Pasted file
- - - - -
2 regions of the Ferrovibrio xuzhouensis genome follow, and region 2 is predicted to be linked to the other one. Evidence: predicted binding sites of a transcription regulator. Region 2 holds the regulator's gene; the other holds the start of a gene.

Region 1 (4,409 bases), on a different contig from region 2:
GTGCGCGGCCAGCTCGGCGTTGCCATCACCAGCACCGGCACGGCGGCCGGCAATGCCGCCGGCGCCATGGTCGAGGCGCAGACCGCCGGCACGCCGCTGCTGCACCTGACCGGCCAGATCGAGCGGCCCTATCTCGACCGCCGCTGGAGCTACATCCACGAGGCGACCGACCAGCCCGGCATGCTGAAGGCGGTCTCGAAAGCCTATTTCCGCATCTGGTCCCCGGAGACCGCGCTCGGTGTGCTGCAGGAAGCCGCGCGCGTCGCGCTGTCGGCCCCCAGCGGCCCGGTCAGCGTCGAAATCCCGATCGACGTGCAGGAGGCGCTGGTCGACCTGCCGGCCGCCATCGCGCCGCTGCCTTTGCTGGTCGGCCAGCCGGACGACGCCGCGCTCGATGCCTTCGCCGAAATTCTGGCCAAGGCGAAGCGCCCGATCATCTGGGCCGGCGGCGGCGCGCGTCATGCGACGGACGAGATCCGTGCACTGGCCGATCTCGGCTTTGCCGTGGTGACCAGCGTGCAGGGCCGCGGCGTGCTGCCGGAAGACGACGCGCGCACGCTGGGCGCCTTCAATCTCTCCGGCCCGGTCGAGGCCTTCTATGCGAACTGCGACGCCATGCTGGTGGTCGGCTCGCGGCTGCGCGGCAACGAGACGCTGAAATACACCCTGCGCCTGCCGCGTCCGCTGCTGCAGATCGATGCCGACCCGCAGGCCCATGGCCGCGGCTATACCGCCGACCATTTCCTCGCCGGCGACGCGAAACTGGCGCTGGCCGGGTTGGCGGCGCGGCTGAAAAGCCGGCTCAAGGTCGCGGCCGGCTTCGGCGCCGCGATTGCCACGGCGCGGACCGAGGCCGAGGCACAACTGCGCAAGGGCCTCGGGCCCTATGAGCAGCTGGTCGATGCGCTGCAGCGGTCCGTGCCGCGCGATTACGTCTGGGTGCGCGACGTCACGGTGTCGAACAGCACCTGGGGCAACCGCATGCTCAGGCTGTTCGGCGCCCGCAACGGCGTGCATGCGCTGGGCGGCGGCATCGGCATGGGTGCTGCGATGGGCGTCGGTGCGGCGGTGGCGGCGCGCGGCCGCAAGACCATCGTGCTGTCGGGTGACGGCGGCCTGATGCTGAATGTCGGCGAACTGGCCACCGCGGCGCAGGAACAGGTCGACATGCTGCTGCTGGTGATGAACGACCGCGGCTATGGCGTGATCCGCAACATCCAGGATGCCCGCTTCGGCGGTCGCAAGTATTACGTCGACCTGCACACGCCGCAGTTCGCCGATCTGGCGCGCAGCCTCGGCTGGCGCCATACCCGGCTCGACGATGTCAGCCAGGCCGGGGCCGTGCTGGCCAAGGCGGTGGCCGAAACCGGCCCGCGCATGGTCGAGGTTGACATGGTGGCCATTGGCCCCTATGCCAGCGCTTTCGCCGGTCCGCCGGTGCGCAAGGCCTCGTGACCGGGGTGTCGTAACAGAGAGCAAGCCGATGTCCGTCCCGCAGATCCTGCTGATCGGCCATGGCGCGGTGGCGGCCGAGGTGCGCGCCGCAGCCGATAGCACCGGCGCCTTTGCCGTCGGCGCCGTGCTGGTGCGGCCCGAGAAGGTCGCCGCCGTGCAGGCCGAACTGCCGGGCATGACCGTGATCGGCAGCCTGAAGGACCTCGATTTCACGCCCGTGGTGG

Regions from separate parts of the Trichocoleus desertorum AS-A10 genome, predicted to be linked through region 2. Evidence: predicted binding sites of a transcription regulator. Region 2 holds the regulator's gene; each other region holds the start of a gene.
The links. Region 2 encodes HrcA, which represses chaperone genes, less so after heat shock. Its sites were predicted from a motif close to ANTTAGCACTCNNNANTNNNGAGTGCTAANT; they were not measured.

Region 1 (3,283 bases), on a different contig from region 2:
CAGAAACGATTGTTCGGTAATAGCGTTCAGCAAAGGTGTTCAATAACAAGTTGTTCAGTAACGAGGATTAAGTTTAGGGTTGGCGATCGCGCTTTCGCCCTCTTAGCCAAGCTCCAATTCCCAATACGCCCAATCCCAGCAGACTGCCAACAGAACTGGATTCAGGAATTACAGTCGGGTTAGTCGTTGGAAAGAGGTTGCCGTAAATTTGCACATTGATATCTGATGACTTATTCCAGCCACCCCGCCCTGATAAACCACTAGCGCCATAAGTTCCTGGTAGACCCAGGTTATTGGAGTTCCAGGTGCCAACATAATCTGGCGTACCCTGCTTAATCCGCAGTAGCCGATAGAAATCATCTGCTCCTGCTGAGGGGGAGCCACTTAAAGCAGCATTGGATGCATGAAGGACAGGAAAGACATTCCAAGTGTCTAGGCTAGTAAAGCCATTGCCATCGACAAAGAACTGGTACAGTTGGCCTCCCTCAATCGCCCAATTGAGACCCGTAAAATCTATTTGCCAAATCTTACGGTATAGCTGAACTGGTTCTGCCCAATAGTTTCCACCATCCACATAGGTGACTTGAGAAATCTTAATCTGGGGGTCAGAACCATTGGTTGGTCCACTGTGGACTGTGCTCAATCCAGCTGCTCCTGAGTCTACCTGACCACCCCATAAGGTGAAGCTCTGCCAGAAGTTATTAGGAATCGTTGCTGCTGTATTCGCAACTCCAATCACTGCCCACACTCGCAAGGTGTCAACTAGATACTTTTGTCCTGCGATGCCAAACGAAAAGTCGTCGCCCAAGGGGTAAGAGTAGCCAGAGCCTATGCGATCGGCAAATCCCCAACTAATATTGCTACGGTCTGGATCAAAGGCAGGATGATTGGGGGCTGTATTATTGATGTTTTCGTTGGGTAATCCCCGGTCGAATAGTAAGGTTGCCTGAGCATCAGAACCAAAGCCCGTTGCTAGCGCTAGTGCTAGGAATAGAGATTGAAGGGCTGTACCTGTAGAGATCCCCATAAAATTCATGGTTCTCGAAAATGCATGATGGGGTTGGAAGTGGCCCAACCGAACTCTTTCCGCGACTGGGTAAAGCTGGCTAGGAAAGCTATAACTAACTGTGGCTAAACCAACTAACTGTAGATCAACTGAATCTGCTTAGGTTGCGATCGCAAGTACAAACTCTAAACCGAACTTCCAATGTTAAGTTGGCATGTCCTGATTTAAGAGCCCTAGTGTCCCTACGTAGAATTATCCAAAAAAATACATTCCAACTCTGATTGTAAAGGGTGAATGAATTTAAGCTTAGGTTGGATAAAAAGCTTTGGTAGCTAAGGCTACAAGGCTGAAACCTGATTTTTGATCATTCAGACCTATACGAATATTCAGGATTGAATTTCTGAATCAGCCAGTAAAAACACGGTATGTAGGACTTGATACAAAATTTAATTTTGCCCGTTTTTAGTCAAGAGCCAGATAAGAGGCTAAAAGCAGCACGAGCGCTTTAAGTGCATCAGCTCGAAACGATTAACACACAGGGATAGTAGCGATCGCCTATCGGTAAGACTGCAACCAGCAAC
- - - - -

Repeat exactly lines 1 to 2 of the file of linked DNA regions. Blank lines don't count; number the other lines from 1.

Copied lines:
2 regions of the Ferrovibrio xuzhouensis genome follow, and region 2 is predicted to be linked to the other one. Evidence: predicted binding sites of a transcription regulator. Region 2 holds the regulator's gene; the other holds the start of a gene.

Region 1 (4,409 bases), on a different contig from region 2: